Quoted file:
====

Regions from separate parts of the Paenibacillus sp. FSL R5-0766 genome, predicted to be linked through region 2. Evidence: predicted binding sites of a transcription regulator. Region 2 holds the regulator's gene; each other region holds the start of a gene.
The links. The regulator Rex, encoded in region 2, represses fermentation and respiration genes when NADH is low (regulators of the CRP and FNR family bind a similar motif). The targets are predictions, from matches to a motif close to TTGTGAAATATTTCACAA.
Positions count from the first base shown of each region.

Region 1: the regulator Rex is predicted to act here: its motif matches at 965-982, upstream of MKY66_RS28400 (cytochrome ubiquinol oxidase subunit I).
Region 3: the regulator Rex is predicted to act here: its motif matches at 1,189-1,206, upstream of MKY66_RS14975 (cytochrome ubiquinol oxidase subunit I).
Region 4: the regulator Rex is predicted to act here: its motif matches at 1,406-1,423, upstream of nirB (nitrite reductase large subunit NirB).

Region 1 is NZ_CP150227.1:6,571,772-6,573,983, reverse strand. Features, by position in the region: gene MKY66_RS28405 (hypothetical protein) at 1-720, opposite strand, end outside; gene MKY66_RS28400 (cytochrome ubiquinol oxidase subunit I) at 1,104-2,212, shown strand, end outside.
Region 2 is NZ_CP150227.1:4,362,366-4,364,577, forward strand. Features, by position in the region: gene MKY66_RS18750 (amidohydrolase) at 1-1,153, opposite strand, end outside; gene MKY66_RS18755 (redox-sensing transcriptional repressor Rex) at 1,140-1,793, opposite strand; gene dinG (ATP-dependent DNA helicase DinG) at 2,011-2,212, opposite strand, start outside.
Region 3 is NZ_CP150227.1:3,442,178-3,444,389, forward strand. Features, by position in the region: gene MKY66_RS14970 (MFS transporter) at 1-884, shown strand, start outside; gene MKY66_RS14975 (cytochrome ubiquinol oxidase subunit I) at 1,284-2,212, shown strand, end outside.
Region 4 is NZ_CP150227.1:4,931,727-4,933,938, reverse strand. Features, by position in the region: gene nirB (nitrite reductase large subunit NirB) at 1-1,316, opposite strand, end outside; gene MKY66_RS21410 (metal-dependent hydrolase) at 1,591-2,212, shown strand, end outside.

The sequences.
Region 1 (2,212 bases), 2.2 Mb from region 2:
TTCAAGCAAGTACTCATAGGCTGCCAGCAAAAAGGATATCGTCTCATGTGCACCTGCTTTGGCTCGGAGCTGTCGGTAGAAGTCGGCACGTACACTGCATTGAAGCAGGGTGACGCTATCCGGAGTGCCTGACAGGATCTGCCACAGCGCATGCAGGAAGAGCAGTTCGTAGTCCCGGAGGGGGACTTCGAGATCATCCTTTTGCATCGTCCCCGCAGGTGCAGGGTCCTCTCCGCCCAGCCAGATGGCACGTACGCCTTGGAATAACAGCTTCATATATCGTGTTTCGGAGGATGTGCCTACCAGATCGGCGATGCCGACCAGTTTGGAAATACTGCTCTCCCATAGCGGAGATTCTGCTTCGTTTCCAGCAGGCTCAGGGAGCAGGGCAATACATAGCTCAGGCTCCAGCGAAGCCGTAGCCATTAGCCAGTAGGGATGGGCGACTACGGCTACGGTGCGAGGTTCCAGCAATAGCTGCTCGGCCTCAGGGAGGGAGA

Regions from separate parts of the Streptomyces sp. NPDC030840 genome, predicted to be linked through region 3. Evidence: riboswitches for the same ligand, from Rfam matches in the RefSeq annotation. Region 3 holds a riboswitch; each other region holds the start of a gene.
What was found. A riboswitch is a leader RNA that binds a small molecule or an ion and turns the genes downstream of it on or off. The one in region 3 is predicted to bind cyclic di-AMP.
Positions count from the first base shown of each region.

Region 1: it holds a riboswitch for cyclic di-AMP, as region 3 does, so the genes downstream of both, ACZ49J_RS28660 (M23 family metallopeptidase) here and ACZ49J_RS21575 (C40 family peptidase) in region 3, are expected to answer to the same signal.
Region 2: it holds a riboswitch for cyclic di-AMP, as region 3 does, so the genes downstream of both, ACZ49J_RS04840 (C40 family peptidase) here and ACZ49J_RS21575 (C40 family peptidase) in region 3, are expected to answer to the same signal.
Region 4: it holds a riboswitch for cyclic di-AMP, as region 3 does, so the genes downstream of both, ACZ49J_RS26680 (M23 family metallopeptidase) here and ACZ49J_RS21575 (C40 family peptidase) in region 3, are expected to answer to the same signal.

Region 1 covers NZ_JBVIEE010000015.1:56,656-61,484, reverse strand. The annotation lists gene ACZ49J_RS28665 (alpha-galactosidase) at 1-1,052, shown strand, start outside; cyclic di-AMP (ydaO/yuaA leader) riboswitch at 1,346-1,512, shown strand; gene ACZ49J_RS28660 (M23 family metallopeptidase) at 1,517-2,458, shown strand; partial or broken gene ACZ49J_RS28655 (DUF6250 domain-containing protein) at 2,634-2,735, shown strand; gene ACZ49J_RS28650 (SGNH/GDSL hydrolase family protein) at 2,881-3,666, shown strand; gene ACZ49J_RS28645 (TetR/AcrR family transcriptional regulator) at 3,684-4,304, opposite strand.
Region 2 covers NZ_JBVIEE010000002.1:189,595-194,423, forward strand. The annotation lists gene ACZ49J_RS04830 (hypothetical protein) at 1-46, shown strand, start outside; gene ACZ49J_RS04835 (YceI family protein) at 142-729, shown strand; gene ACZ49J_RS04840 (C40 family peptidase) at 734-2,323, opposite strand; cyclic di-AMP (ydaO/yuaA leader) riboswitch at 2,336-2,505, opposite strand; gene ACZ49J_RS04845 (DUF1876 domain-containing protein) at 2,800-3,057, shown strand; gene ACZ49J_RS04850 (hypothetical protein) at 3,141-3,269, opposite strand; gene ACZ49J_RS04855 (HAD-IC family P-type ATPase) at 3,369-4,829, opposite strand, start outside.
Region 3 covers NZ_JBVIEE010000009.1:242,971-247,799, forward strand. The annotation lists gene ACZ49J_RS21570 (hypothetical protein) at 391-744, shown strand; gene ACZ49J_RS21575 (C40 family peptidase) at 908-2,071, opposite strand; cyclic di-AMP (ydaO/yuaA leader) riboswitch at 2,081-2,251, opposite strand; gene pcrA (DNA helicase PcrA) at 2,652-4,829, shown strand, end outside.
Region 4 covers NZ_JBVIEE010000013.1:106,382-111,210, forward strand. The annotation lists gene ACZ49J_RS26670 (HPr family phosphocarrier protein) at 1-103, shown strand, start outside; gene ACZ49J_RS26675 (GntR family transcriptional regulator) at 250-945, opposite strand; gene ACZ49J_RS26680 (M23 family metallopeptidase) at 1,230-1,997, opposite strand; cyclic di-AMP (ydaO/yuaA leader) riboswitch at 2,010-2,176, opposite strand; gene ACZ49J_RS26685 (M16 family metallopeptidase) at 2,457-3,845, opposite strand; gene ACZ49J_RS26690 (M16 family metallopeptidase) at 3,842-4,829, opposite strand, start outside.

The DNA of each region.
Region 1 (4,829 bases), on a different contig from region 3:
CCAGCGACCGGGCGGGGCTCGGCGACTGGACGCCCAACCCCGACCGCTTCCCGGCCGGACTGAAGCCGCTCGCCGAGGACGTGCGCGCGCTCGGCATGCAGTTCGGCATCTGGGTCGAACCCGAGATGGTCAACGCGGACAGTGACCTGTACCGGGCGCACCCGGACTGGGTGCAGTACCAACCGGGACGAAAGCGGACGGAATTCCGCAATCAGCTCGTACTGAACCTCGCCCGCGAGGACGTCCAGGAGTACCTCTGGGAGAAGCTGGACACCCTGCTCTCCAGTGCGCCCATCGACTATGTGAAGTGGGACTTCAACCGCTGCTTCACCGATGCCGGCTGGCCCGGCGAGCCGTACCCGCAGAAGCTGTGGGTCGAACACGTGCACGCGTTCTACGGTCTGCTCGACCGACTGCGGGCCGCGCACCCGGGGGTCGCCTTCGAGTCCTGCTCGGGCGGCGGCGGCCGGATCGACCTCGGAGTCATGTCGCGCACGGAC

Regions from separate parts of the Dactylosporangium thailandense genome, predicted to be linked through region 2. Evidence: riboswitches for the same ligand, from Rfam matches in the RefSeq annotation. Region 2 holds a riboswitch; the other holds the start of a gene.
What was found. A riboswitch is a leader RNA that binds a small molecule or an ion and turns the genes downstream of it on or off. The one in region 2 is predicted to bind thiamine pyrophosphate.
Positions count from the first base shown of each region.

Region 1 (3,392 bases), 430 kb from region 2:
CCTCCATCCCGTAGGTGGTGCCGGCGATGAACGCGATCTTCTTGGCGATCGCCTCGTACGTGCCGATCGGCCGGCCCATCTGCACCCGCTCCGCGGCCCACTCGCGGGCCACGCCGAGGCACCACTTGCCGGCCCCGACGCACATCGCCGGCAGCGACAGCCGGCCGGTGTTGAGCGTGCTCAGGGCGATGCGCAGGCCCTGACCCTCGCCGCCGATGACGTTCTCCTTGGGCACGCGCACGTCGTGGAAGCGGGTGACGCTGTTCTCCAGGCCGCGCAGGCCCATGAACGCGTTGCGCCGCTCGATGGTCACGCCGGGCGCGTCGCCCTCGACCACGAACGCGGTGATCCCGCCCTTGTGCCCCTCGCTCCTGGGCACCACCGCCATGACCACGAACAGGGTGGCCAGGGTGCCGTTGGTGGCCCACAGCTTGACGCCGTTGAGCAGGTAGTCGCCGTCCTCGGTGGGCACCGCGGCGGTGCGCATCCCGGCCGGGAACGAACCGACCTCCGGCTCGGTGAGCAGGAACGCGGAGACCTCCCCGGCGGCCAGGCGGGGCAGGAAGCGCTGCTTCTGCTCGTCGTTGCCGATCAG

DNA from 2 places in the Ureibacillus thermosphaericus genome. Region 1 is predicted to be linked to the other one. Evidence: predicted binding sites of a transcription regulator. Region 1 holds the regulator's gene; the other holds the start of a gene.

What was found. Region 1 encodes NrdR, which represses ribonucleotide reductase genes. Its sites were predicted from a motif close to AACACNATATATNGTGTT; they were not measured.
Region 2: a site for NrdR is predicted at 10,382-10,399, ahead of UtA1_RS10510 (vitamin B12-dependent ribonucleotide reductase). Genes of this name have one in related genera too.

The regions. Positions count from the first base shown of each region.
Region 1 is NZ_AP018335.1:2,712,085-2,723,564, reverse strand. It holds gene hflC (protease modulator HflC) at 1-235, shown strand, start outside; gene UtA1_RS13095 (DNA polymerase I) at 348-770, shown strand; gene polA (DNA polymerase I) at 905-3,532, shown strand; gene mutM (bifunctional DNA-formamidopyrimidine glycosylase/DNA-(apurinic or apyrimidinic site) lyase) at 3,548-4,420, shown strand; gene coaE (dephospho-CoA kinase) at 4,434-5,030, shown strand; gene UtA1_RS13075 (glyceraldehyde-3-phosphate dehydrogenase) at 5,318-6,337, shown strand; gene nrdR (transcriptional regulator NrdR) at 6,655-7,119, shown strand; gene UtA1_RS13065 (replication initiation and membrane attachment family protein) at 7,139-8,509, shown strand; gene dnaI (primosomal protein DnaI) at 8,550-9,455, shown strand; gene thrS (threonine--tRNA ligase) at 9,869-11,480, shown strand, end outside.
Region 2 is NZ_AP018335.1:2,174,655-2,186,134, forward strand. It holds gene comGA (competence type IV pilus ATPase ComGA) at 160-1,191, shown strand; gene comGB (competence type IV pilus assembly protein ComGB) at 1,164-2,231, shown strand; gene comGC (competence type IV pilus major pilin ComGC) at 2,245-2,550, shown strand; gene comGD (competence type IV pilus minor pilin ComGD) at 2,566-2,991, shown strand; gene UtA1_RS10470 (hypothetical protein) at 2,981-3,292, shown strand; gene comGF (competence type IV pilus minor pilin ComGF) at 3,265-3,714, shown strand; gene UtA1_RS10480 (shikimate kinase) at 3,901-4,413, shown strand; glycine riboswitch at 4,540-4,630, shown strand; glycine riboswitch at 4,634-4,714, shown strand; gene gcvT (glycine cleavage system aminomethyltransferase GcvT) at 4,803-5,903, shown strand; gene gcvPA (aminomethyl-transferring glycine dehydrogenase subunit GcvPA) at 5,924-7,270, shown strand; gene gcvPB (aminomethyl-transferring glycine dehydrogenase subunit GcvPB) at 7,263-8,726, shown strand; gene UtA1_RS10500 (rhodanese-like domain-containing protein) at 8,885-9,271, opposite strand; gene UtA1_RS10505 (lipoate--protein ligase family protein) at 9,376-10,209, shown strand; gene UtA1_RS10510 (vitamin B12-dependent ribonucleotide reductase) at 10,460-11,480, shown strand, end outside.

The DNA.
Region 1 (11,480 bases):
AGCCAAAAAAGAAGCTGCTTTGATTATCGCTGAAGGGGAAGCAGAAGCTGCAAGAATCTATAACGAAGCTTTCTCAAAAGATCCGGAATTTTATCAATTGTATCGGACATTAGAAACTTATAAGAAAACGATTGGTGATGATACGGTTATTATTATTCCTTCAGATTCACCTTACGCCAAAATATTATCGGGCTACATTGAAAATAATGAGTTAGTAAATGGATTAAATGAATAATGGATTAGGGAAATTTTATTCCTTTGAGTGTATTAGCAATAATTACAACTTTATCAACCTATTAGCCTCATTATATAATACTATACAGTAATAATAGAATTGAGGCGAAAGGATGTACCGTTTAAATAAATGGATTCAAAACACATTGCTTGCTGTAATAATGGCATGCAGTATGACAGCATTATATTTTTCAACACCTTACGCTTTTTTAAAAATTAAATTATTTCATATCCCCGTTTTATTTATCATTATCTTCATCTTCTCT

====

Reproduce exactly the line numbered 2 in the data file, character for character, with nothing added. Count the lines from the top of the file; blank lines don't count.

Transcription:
The links. The regulator Rex, encoded in region 2, represses fermentation and respiration genes when NADH is low (regulators of the CRP and FNR family bind a similar motif). The targets are predictions, from matches to a motif close to TTGTGAAATATTTCACAA.